Gemnasium’s founder, Philippe Lafoucrière, recently had the opportunity to attend and speak at the Web à Québec 2016 conference in Quebec City a month past. The WAQ conference, as it is known, is the largest gathering of francophone entrepreneurs in America, with guests arriving from not only Québec, but also France, Belgium, Africa, and the Caribbean.
Because not everyone could attend the event, and the topic shared by Philippe is essentially part of Gemnasium’s life story, we thought our readers might find it of interest.
Philippe’s presentation, co-delivered with Jean-Philippe Boily of Metrics Watch, covered Gemnasium’s journey from a monolithic single application using Ruby on Rails to a more distributed micro-services approach using Go. This journey is not uncommon, but the reasons for such a shift are not often publicly shared or explained thoroughly. Why was the shift made? What were the implications of the move? How was the transition performed? These are all questions that any developer might want to learn about before attempting their own such endeavor. As this is a rather in depth topic, we’ll split it up into several articles for easier consumption:
- Why the Transition? (this article)
- Criteria for Architecture
- Making the Transition
- Anatomy of a Micro-Service
What’s the Difference?
A monolithic application, in our definition, is a self-contained application, independent from other computing applications. A micro-services application is one in which the single application is made up of a suite of self-contained services, each running in its own process, and communicating with the rest using lightweight mechanisms.
As is often the case, the primary impetus for making a change was performance related. As Gemnasium’s code base grew, it required more and more RAM to stand up, and horizontal scaling (adding more nodes) required a great deal more hardware, as the whole app had to be stood up X number of times for each new node. As we used Resque to process background work, and each worker had to start up the whole app to function, gigabytes of RAM were invested in Resque workers. A move to Sidekiq was considered, but this seemed a band-aid solution.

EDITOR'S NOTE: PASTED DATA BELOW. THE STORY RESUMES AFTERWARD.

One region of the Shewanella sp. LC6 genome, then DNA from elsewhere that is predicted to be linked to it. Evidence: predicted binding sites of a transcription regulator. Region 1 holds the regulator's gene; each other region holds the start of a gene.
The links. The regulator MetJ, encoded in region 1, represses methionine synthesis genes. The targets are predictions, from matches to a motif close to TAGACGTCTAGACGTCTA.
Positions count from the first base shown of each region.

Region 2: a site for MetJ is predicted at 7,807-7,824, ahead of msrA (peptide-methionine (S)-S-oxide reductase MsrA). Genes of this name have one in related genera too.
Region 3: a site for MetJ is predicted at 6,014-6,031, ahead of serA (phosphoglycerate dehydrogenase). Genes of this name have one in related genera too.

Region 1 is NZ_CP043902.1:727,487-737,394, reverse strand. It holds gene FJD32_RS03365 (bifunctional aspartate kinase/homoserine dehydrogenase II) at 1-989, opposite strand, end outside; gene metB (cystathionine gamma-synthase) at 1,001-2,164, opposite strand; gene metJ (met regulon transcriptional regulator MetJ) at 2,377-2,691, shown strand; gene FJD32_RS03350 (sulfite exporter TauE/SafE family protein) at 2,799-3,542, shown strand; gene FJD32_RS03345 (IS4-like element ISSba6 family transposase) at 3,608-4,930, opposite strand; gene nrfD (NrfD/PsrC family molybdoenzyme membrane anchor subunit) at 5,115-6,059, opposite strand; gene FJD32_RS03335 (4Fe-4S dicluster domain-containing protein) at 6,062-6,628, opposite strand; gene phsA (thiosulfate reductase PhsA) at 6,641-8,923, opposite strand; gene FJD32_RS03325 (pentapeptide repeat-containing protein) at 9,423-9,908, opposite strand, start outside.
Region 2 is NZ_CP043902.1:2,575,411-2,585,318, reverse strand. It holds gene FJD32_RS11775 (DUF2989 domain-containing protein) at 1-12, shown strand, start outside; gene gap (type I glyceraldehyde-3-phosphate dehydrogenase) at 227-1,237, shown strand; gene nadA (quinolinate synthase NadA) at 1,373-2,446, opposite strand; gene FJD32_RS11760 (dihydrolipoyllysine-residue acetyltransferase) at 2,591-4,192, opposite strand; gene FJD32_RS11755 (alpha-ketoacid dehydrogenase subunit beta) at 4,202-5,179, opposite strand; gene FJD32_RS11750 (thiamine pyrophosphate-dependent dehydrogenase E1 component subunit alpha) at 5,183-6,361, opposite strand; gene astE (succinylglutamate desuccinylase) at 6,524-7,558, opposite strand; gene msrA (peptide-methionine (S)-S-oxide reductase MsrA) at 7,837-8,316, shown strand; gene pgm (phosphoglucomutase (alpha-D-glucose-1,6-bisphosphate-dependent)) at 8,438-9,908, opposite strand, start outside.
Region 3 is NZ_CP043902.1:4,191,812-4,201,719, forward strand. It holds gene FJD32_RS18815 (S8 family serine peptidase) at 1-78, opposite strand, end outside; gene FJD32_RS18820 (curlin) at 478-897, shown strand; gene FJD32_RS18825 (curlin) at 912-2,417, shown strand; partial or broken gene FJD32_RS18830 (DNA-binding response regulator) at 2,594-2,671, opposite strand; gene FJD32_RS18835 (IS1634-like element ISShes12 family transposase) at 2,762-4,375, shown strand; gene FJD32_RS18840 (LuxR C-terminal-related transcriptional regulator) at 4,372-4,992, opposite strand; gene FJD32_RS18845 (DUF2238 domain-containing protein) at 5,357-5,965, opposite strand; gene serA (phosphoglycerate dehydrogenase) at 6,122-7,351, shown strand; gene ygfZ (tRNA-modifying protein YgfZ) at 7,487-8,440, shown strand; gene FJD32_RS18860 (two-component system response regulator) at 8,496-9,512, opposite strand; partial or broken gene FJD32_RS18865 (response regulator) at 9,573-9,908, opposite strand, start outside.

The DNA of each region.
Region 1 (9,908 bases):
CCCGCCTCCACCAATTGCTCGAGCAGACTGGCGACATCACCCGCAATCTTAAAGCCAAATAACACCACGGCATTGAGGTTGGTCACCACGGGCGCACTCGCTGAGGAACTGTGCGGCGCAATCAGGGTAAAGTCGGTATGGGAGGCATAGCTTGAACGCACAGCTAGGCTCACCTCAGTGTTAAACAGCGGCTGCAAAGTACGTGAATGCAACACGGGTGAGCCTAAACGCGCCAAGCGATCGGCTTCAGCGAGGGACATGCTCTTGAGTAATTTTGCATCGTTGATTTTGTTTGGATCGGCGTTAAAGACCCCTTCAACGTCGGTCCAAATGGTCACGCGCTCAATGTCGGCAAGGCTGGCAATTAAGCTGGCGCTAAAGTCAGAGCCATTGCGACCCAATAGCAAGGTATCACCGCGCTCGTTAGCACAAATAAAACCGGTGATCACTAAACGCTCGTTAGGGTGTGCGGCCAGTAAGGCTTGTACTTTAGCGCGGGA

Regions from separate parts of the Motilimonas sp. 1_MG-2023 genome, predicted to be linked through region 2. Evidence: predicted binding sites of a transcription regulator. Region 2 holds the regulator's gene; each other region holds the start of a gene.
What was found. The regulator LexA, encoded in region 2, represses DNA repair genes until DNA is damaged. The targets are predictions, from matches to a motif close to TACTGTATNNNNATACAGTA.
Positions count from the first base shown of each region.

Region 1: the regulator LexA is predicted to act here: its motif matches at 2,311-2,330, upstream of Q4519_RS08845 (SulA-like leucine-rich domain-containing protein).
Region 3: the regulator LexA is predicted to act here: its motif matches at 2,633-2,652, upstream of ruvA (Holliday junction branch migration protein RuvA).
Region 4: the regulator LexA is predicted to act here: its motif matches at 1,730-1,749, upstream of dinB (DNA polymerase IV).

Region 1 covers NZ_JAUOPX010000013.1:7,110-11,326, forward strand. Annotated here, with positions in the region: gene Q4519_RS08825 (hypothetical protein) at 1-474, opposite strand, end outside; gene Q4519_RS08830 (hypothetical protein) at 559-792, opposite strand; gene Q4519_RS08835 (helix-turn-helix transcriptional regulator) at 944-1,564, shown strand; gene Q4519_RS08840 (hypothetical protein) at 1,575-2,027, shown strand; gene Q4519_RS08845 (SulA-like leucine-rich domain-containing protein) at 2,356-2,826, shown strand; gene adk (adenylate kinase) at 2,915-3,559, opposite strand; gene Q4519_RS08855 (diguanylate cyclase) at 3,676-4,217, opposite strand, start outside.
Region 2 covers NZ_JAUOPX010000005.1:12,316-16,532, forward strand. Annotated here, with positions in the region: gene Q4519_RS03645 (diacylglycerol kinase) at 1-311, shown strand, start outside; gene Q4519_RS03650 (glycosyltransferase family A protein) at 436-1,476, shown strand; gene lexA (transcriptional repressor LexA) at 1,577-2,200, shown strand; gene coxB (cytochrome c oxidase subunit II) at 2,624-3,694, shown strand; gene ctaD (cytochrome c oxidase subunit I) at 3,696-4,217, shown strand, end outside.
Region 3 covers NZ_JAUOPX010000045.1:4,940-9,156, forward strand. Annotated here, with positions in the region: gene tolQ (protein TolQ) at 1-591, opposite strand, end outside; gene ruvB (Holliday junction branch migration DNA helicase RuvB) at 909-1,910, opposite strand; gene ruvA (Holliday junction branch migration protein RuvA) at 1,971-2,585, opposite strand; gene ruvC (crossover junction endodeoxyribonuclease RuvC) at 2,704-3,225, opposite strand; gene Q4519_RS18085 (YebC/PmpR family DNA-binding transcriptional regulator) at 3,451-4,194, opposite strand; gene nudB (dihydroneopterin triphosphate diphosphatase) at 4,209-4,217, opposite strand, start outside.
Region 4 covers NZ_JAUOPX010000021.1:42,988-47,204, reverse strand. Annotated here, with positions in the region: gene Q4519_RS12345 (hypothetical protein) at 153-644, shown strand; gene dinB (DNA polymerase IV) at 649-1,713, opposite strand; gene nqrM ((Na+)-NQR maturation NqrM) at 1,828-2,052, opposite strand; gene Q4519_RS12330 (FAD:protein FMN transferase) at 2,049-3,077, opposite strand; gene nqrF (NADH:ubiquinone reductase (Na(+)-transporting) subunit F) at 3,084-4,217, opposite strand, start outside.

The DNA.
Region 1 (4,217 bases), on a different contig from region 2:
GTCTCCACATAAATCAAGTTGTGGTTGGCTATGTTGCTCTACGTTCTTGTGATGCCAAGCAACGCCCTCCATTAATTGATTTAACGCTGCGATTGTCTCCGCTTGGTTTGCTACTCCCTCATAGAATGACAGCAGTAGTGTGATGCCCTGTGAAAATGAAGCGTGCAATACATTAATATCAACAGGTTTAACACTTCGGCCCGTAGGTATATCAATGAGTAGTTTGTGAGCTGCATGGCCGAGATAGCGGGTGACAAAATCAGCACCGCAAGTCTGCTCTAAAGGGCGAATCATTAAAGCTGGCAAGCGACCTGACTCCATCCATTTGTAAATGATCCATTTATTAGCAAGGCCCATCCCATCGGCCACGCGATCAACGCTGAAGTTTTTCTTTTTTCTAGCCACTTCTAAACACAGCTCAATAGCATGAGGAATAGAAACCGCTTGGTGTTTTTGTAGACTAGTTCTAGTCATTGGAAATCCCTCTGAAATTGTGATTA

Not only were system requirements increasing, but also testing was becoming horribly time-consuming. Real DB testing was a requirement, but our suite was taking longer and longer to fully test, with times upwards of 45 minutes towards the end of our run. This led us to implement fast_specs, and try to get our testing suite back to a reasonable time of under 5 minutes. However, again this was dealing with the symptoms and not the ‘disease’.
Even starting the app was becoming problematic (in case of a crash, for instance). Rails often needed 30 seconds just to boot up completely.
Another reason for the need to make a change was Rails 4. As we migrated to Rails 4, we tried to evaluate the migration throughout our effort. Unfortunately, the migration was far from smooth, as we found several bugs not present with our Rails 3 implementation. In fixing these bugs, other parts of the code were falling apart. As a result, we could not truly evaluate the effort of migrating our code base - an ironic result, considering this is supposed to be Gemnasium’s specialty.
During this migration task, we discovered that we had been guilty of stacking code for years. To put this in perspective, Gemnasium’s was imagined in 2010, and our first commit was in early January, 2011. While stacking code proved an easy practice for us, because all the models, classes, etc. we needed were available right away in the app, it meant a LOT of code. Many features were transversal to 20 classes. Modifying the code was very difficult, because we could not immediately see the boundaries of a given feature.
Another reason for making the change was a desire to have more of the features managed by the database (PostgreSQL). Unfortunately, raw SQL does not often play well with ActiveRecord.
The Human Factor